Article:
Kala-azar (kalajar) an infectious disease caused by an intracellular flagellate protozoan Leishmania donovani, common in rural parts of the tropical and subtropical countries of the world. The disease, also known as visceral leishmaniasis, is characterized by lesions of the reticulo-endothelial system, especially the liver and spleen, and is often fatal. Children are more susceptible to this disease. Kala-azar is transmitted to man by the bite of the infected female Phlebotomus sandfly. The incubation period is generally 2 to 6 months.
Kala-azar has been a public health problem in the Bengal moribund delta region since the early eighteenth century. It obtained an epidemic form in the late 18th and early 19th centuries. Due to Kala-azar, Burdwan and some other districts of West Bengal were losing population. Many people deserted the Kala-azar afflicted areas and move to East Bengal.
The problem became a serious threat in late 19th century due to construction of railways and consequent deterioration in the natural drainage system.
As a collateral effect of DDT spraying under the Malaria Eradication Programme (MEP), incidence of Kala-azar in Bangladesh almost disappeared at one point, because of high susceptibility of the vector sandfly to DDT. However, the disease showed resurgence in the late 70's. Following are the data on recent Kala-azar cases collected by the Directorate of Health Services:
Source M&PDC section under Directorate of General Health Services.
Most of these cases were reported from greater Mymensingh, Rangpur, Rajshahi, and Comilla districts. Cases of Kala-azar were also detected in Dhaka, Jhenaidaha, Patuakhali and Narayanganj districts.
According to a study conducted by the Institute of Epidemiology, Disease Control and Research (IEDCR), the disease is spreading at an alarming rate. Ten years ago, the disease was confined to some northern districts only. It has now spread to more than 30 districts. Compared to the number of patients identified and treated, most Kala-azar patients remain undetected and untreated.
The protozoan parasite gets multiplied in the bone marrow, spleen and liver. It attacks lymph nodes or the body defence system, crippling the production of anti-bodies. This leads to unusual enlargement of the liver and spleen. Kala-azar also causes pneumonia, diarrhoea, loss of weight and appetite, discomfort in the abdomen, and often nasal and gum bleeding that may lead to death. Although there are several methods of detecting the Kala-azar parasite, the most reliable one is the direct agglutination test (DAT). The test is very expensive and in Bangladesh only five laboratories including one each at Pabna and Dinajpur have facilities for conducting it.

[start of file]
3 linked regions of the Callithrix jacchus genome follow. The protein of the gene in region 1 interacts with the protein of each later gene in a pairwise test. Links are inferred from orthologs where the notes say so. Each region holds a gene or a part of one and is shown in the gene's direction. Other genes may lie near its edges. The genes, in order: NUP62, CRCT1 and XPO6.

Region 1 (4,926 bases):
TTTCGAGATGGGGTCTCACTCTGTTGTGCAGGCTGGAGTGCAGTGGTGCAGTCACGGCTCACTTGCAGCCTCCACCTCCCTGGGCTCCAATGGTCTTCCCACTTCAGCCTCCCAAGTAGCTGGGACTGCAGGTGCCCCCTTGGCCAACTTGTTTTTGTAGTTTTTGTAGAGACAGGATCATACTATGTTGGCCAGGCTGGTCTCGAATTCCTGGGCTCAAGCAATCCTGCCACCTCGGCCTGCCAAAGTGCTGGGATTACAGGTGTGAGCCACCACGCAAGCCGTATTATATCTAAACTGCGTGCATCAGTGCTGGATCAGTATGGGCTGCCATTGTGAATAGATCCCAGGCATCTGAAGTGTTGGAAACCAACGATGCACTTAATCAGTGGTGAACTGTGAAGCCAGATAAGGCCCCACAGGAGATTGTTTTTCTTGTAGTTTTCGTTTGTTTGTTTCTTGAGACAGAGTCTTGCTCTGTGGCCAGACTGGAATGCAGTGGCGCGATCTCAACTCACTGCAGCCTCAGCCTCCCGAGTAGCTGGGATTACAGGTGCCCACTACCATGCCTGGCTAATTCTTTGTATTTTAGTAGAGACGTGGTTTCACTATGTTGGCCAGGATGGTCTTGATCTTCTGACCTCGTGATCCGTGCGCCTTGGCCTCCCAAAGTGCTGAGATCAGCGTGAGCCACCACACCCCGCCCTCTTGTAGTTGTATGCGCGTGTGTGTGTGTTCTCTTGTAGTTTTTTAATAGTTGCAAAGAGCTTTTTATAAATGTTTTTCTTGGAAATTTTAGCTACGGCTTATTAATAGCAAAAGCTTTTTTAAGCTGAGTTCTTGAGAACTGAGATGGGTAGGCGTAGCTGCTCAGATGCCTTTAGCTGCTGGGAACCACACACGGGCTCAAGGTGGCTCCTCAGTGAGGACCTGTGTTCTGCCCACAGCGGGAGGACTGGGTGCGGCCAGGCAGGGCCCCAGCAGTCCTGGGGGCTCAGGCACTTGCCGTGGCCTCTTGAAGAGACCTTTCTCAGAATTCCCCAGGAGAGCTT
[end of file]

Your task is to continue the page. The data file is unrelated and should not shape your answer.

Phlebotomus argentipes is the recognized vector of Kala-azar in the eastern part of this subcontinent. A WHO report indicates that Kala-azar is a serious public health problem in the state of Bihar and West Bengal in India. After its resurgence in some parts of Bihar in the early seventies, the disease spread to 36 districts in Bihar, and 10 districts in West Bengal. There were 17,806 cases with 72 deaths till 1986, which rose to 77,102 cases with 1,419 deaths in 1992 in Bihar and West Bengal; at least 17,429 people were attacked and 255 of them died of the disease in 1997.
The sandfly breeds in soil with sufficient moisture and organic debris. It is found in cracks and crevices of dwellings and floors of cattle sheds. The larva takes about 20 days to 1.5 months to reach the adult stage depending upon temperature and availability of food. The female sandfly takes the blood of mammals. It can not fly but hops, is nocturnal in habit, and rests in humid, dark areas. High humidity favours the fly. Adult longevity is about two to four weeks depending upon prevailing environmental conditions.
There are no regular Kala-azar vector control activities in Bangladesh. Areas with large number of cases and outbreaks are sometimes sprayed with DDT as the vector sandfly is still found susceptible to DDT. In some areas insecticide-treated bed nets have been tried to control Kala-azar and have been found effective. Elimination of breeding grounds of flies is helpful in reducing incidence of Kala-azar. WHO currently supports Bangladesh's programme to control the incidence of this disease. It includes: (i) indoor residual insecticidal spray twice annually to interrupt transmission of the parasite, (ii) early diagnosis and complete treatment of Kala-azar cases; and (iii) health education to create community awareness. Sodium Stiboglucona, an intra-muscular injection pushed every 20 days, has proved to be very effective in treating Kala-azar. [SM Humayun Kabir]